Research Library

New Talent Signals: Shiny New Objects or a Brave New World?

The digital revolution has produced a wide range of new tools for making quick and cheap inferences about human potential and predicting future work performance. However, there is little scientific research on many of these new assessment methods, which leaves human resources managers with no evidence to evaluate how useful they actually are.

Tomas Chamorro-Premuzic, David Winsborough, Ryne A Sherman, and Robert Hogan

Society for Industrial and Organizational Psychology

Has Industrial-Organizational Psychology Lost Its Way?

This paper argues that as a field, industrial and organizational psychology (I-O) is failing at its central purpose of providing evidence-based solutions to real-world management problems.

Deniz S. Ones, Robert B. Kaiser, Tomas Chamorro-Premuzic, and Cicek Svensson

Society for Industrial and Organizational Psychology

A meta-analysis of positive humor in the workplace

This paper examines the role of positive humor in the workplace through a meta-analysis of 49 different studies.

Jessica Mesmer-Magnus, David J. Glew, and Chockalingam Viswesvaran

Journal of Managerial Psychology

Are Applicants More Likely to Quit Longer Effect of Assessment Length on Applicant Attrition Behavior

This study examines how pre-employment assessment length affects the rate at which job applicants opt out of the assessment phase. To evaluate the tradeoff between reliability and attrition, the authors used data from 69 selection systems and over 220,000 job seekers.

Jay H. Hardy III, Carter Gibson, Matthew Sloan, and Alison Carr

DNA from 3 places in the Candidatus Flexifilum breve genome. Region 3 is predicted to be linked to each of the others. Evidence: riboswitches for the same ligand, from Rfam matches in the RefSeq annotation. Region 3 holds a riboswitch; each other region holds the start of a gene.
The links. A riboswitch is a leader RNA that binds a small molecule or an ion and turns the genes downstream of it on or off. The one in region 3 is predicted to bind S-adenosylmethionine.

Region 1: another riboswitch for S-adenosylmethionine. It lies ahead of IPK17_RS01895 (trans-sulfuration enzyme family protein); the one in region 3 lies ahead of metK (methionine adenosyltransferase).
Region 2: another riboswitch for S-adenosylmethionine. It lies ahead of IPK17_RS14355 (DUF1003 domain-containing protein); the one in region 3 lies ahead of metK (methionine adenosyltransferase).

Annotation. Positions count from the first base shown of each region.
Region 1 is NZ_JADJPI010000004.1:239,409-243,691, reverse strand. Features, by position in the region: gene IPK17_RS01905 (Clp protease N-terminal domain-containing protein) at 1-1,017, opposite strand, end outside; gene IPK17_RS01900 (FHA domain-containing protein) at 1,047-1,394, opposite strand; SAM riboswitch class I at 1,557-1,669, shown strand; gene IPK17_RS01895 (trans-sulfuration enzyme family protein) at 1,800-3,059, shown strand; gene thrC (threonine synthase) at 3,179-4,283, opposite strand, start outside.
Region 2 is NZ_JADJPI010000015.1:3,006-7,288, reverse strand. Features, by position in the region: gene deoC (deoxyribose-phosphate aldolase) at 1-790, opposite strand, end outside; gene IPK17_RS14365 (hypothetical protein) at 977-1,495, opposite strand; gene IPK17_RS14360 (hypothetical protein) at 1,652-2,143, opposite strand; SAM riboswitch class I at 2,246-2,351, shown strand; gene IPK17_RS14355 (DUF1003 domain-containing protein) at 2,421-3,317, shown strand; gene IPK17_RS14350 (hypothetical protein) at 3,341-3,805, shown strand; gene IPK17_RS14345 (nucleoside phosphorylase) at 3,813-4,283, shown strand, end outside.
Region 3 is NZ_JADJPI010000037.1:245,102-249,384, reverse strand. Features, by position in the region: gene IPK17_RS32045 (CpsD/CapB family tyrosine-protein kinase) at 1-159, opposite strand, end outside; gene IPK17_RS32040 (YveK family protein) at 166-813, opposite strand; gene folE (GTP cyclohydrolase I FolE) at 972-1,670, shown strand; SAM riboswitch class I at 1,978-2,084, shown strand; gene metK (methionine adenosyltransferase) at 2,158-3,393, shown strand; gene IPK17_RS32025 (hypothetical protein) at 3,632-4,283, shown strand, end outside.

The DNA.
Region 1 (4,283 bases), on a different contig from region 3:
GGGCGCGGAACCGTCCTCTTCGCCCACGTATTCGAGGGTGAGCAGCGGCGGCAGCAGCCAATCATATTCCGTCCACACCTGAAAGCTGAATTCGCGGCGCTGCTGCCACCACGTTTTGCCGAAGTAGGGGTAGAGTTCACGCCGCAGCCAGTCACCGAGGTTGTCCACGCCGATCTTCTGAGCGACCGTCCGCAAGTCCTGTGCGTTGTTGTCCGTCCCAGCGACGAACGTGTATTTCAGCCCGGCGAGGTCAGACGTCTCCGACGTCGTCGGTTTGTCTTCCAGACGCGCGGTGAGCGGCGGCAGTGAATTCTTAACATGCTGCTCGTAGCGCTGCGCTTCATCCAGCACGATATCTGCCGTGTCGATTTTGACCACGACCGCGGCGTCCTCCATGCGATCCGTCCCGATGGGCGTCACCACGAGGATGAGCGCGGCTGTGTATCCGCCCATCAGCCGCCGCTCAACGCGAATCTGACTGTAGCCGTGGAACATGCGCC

Journal of Applied Psychology, American Psychological Association

Validity and Utility of Alternative Predictors of Job Performance

This study examines the emergence of star performers—a few individuals who contribute the majority of output—and what it means for business.

John E. Hunter, Ronda F. Hunter

Psychological Bulletin, American Psychological Association

Discretion in Hiring

This study is the first to empirically assess the value of discretion in hiring. The results were consistently worse job outcomes where managers exercised more discretion.

Mitchell Hoffman, Lisa B. Kahn, and Danielle Li

National Bureau of Economic Research

Confidence in Judgment: Persistence of the Illusion of Validity

This study examines the “illusion of validity”—the confidence humans have that we make accurate judgments even though the data proves we don’t.

Hillel J. Einhorn and Robin M. Hogarth

Psychological Review, American Psychological Association

Stubborn Reliance on Intuition and Subjectivity in Employee Selection

This study examines the implicit beliefs that keep organizations from adopting tools to help them make hiring decisions—aids like tests, personality assessments, and other performance predictors.

Scott Highhouse

Society for Industrial and Organizational Psychology

Ready to make hard hiring decisions easier?

Book a time to connect
Book a demo
Or Call: 480-613-3470